The United States Approach to Foreign Sovereign Immunity
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Under the doctrine of foreign sovereign immunity, foreign states enjoy broad protection from lawsuits in the courts of other states.  This doctrine is rooted in a long-standing principle of international law, par in parem imperium non habet, meaning “an equal has no power over an equal”.1  Historically, most states afforded foreign states absolute immunity from suit.  But over the last century, the rise of international travel and commerce has led many states, including the United States, to adopt a theory of “restrictive” immunity.2  According to this theory, foreign states are afforded immunity with respect to their governmental activities, but not their commercial activities.3  In the United States, the restrictive theory is expressly codified in the Foreign Sovereign Immunities Act (“FSIA”) of 1976, which governs the jurisdictional immunity of foreign states in U.S. courts.4

This article provides an overview of the U.S. approach to foreign sovereign immunity.  First, it traces the doctrine’s origins in early American jurisprudence and recounts the development of the doctrine and its eventual codification in the FSIA.  The article then summarizes relevant provisions and certain judicial interpretations of the FSIA.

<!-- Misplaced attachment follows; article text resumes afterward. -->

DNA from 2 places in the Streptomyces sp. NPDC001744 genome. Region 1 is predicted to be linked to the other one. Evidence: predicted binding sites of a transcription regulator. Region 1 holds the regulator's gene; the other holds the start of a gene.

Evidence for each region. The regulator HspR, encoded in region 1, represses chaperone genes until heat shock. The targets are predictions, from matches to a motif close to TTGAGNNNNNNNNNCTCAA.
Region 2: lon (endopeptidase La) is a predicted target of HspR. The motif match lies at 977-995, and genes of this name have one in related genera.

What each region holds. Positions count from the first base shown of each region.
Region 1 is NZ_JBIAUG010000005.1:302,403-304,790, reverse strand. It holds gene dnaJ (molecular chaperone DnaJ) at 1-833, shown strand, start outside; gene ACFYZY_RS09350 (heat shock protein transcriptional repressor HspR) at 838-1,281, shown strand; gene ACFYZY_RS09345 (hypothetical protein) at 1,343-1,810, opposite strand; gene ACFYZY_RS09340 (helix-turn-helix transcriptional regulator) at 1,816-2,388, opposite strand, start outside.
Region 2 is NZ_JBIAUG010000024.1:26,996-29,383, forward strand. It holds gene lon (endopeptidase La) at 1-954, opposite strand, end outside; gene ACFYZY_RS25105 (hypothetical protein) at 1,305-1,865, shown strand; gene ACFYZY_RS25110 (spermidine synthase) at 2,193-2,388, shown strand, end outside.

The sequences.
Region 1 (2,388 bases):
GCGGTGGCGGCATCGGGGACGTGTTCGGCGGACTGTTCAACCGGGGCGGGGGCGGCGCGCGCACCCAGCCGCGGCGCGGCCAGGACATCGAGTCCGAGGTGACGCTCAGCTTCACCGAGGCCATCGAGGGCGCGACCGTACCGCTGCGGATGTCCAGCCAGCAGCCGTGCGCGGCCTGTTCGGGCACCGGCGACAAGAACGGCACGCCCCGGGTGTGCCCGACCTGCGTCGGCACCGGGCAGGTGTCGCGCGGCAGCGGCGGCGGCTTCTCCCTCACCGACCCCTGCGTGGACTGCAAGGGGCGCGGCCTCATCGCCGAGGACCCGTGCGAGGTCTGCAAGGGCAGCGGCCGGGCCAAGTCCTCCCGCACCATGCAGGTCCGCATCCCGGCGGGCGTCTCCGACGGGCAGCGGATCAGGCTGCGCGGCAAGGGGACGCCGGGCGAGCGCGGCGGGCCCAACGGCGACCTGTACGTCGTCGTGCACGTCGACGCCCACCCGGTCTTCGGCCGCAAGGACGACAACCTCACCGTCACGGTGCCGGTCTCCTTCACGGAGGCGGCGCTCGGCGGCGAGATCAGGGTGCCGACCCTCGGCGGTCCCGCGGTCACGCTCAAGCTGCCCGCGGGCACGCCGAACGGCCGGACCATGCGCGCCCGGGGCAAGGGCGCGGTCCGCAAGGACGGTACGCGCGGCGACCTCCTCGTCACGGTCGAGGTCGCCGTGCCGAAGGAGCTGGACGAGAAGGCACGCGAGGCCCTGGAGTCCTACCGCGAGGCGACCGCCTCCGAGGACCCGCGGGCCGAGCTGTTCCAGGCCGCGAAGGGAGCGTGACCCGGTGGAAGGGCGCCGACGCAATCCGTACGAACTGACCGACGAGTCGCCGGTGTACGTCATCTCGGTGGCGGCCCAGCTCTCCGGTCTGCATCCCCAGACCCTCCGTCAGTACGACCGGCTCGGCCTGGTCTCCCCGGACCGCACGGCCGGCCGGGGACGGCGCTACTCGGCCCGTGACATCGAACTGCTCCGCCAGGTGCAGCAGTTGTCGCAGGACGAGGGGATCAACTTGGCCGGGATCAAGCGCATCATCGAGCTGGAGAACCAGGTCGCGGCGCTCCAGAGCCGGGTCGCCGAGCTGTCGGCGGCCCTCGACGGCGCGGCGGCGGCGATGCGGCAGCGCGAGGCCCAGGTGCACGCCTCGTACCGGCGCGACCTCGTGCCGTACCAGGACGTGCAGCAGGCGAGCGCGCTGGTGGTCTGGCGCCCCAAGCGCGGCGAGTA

Historical Background

In American jurisprudence, the doctrine of foreign sovereign immunity originated with a Supreme Court case from 1812, The Schooner Exchange v. McFaddon.5  In this case, Chief Justice John Marshall explained that immunity was not a right inherent to foreign sovereigns because “[t]he jurisdiction of [a] nation within its own territory is necessarily exclusive and absolute”.6  Nevertheless, the Chief Justice held that, in the interests of comity, friendly foreign sovereigns should be protected against suit in the United States.  As the Chief Justice reasoned, the “absolute independence of sovereign [nations]” and “interchange of good offices with each other” compel them to “wa[i]ve the exercise of a part of [their] complete exclusive territorial jurisdiction” with respect to other foreign sovereigns.7

The Schooner Exchange “came to be regarded as extending virtually absolute immunity to foreign sovereigns”.8  For nearly a century and a half thereafter, the United States adhered to this theory of “absolute” immunity.9  During this period, courts declined to make immunity determinations themselves.  Recognizing that foreign sovereign immunity was a matter of “grace and comity” on the part of the United States, courts instead deferred to the Department of State (“State Department”) to determine whether to assert jurisdiction over suits brought against foreign states.10  And the State Department, for its part, requested immunity in “nearly every action brought against a foreign sovereign”.11